The night passed and to their relief they found in the morning that it was the day of the Lord. Surely today would bring relief of some of the pain as they joined with their friends and family to celebrate their Christ, the resurrected one. Surely someone would, in remembrance of what their Lord did for them, reach down to help them to their feet to walk with their brother and sister to the foot of the cross, literally helping them carry their burden before Christ even though their present state was not "Sunday best". Instead, wanting to protect their "full of joy" state and cleanliness presented in their clothes, they crossed the street and avoided the wreck in the middle of the sidewalk. Afterall, if their friends really were Christians they'd recognize that Christ deserved to be praised in the middle of their crisis and they would have been the first at church. Surely their faith must have been suffering due to their sin and, how, after knowing Christ could they have turned away and chosen to live in sin that led them into their current state. How selfish they were to try and make their brothers and sisters late, trying to get them to stop their normal daily lives that were already full to help them pick up their pieces. Some went as far as to yell condemnations at them as they stepped right over. "You're so selfish for wanting us to stop our lives to help you". "You're so inconsiderate to ask us to help carry your burden". "You've lost your faith". "I can see by your state you are no longer walking in the way of the Lord". The friends failed to notice that their legs were no longer working, at least temporarily, and they couldn't walk anywhere though they desperately sought the comfort of their King.

As their friends passed by they began to hear the worship songs from the sanctuary. They could hear the music just enough to be reminded that they were not there, where they were supposed to be, leaping with joy that they were clean. And yet they weren't at the moment. Their souls were still safe and God was still on the throne but they were in a horrible state...saved but still wretched at least for the moment. As their friends and family went on with their daily lives, worshipping together in the sanctuary, they were left wondering if they still belonged. They knew their Savior would save them, somehow, but in the meantime they were left dodging the Sunday morning drivers with everything they had. One more hit might be what it would take, or so it felt, to allow the thief what he came for. Then it started raining. It didn't seem it could be much worse.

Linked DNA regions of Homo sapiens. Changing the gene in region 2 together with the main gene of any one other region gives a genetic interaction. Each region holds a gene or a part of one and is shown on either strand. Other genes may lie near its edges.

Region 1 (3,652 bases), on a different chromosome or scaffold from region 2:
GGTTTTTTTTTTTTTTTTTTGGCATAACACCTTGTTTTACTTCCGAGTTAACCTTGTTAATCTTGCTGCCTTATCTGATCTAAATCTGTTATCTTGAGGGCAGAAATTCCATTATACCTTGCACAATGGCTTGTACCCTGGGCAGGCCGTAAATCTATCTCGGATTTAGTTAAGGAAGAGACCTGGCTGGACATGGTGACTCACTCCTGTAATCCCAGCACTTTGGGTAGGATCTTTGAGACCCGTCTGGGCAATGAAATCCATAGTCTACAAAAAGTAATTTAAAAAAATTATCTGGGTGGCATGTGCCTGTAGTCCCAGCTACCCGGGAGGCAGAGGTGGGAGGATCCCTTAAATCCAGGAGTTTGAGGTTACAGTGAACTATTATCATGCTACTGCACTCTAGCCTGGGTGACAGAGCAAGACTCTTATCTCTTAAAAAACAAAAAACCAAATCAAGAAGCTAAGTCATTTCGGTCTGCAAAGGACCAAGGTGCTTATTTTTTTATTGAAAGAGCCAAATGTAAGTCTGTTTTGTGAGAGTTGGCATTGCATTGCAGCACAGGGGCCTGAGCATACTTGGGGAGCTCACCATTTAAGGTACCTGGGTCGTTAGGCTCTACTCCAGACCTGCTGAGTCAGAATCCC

And it was then, through their tears, together in the storm they held each other tight and renewed their strength. Surprisingly, or at least it surprised them, a few strangers came by and helped them out of the side of the street. They certainly weren't what the couple had expected to save their brothers and sisters and family and friends passed them by a few people, familiar with the street themselves, had stopped to lend a hand. A few minutes spent listening, a hug or two, a cup of coffee....this was all that was needed to give these two the strength needed to get them to the cross. And an amazing thing happened. These strangers who clearly were averse to the concept of attending themselves, not only helped carry these two into the service nearby but stayed with them by their sides until the couple had regained their strength. Then, they arranged for a group of caring folks to surround them 24-hours a day until the couple returned to ok. This obviously cost the strangers much and they didn't seem to have much to spare, but they gave all they had because they knew the couple needed help. And they cared. Then they went on with their business checking in from time to time to ensure the couple had not gone back to face what they'd faced before without significant support.